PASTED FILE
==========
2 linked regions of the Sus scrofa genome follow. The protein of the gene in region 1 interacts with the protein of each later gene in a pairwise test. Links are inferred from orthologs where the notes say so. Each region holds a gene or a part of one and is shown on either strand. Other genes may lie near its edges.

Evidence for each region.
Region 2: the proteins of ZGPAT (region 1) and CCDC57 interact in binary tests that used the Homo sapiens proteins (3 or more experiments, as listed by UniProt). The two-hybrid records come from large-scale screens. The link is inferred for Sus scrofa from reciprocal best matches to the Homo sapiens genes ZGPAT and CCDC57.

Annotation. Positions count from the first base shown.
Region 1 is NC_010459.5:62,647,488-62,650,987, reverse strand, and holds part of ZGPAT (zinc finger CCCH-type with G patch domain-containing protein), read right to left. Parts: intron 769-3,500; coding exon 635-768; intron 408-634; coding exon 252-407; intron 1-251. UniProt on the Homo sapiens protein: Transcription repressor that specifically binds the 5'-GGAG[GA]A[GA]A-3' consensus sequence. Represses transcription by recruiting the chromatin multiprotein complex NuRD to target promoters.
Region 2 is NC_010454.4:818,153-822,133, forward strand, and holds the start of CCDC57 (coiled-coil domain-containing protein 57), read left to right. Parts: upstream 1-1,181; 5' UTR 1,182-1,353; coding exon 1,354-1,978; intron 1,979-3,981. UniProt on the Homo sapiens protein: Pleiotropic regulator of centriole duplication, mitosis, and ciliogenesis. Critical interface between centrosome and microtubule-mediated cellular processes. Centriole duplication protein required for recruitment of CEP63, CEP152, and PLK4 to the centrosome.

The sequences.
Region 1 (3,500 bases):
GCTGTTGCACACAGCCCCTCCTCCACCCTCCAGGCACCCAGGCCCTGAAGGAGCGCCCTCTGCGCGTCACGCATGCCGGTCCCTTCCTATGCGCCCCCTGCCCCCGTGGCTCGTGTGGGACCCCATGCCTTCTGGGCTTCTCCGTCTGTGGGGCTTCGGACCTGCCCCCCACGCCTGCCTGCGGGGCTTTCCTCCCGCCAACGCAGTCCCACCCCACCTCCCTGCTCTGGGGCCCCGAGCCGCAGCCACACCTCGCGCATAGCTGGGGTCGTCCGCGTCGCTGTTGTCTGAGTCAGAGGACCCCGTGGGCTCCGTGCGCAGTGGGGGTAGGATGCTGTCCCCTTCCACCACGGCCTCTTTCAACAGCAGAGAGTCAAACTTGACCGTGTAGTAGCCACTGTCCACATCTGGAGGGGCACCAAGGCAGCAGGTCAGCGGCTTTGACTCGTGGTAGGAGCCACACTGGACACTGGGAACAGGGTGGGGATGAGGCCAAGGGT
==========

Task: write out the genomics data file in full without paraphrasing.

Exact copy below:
2 linked regions of the Sus scrofa genome follow. The protein of the gene in region 1 interacts with the protein of each later gene in a pairwise test. Links are inferred from orthologs where the notes say so. Each region holds a gene or a part of one and is shown on either strand. Other genes may lie near its edges.

Evidence for each region.
Region 2: the proteins of ZGPAT (region 1) and CCDC57 interact in binary tests that used the Homo sapiens proteins (3 or more experiments, as listed by UniProt). The two-hybrid records come from large-scale screens. The link is inferred for Sus scrofa from reciprocal best matches to the Homo sapiens genes ZGPAT and CCDC57.

Annotation. Positions count from the first base shown.
Region 1 is NC_010459.5:62,647,488-62,650,987, reverse strand, and holds part of ZGPAT (zinc finger CCCH-type with G patch domain-containing protein), read right to left. Parts: intron 769-3,500; coding exon 635-768; intron 408-634; coding exon 252-407; intron 1-251. UniProt on the Homo sapiens protein: Transcription repressor that specifically binds the 5'-GGAG[GA]A[GA]A-3' consensus sequence. Represses transcription by recruiting the chromatin multiprotein complex NuRD to target promoters.
Region 2 is NC_010454.4:818,153-822,133, forward strand, and holds the start of CCDC57 (coiled-coil domain-containing protein 57), read left to right. Parts: upstream 1-1,181; 5' UTR 1,182-1,353; coding exon 1,354-1,978; intron 1,979-3,981. UniProt on the Homo sapiens protein: Pleiotropic regulator of centriole duplication, mitosis, and ciliogenesis. Critical interface between centrosome and microtubule-mediated cellular processes. Centriole duplication protein required for recruitment of CEP63, CEP152, and PLK4 to the centrosome.

The sequences.
Region 1 (3,500 bases):
GCTGTTGCACACAGCCCCTCCTCCACCCTCCAGGCACCCAGGCCCTGAAGGAGCGCCCTCTGCGCGTCACGCATGCCGGTCCCTTCCTATGCGCCCCCTGCCCCCGTGGCTCGTGTGGGACCCCATGCCTTCTGGGCTTCTCCGTCTGTGGGGCTTCGGACCTGCCCCCCACGCCTGCCTGCGGGGCTTTCCTCCCGCCAACGCAGTCCCACCCCACCTCCCTGCTCTGGGGCCCCGAGCCGCAGCCACACCTCGCGCATAGCTGGGGTCGTCCGCGTCGCTGTTGTCTGAGTCAGAGGACCCCGTGGGCTCCGTGCGCAGTGGGGGTAGGATGCTGTCCCCTTCCACCACGGCCTCTTTCAACAGCAGAGAGTCAAACTTGACCGTGTAGTAGCCACTGTCCACATCTGGAGGGGCACCAAGGCAGCAGGTCAGCGGCTTTGACTCGTGGTAGGAGCCACACTGGACACTGGGAACAGGGTGGGGATGAGGCCAAGGGT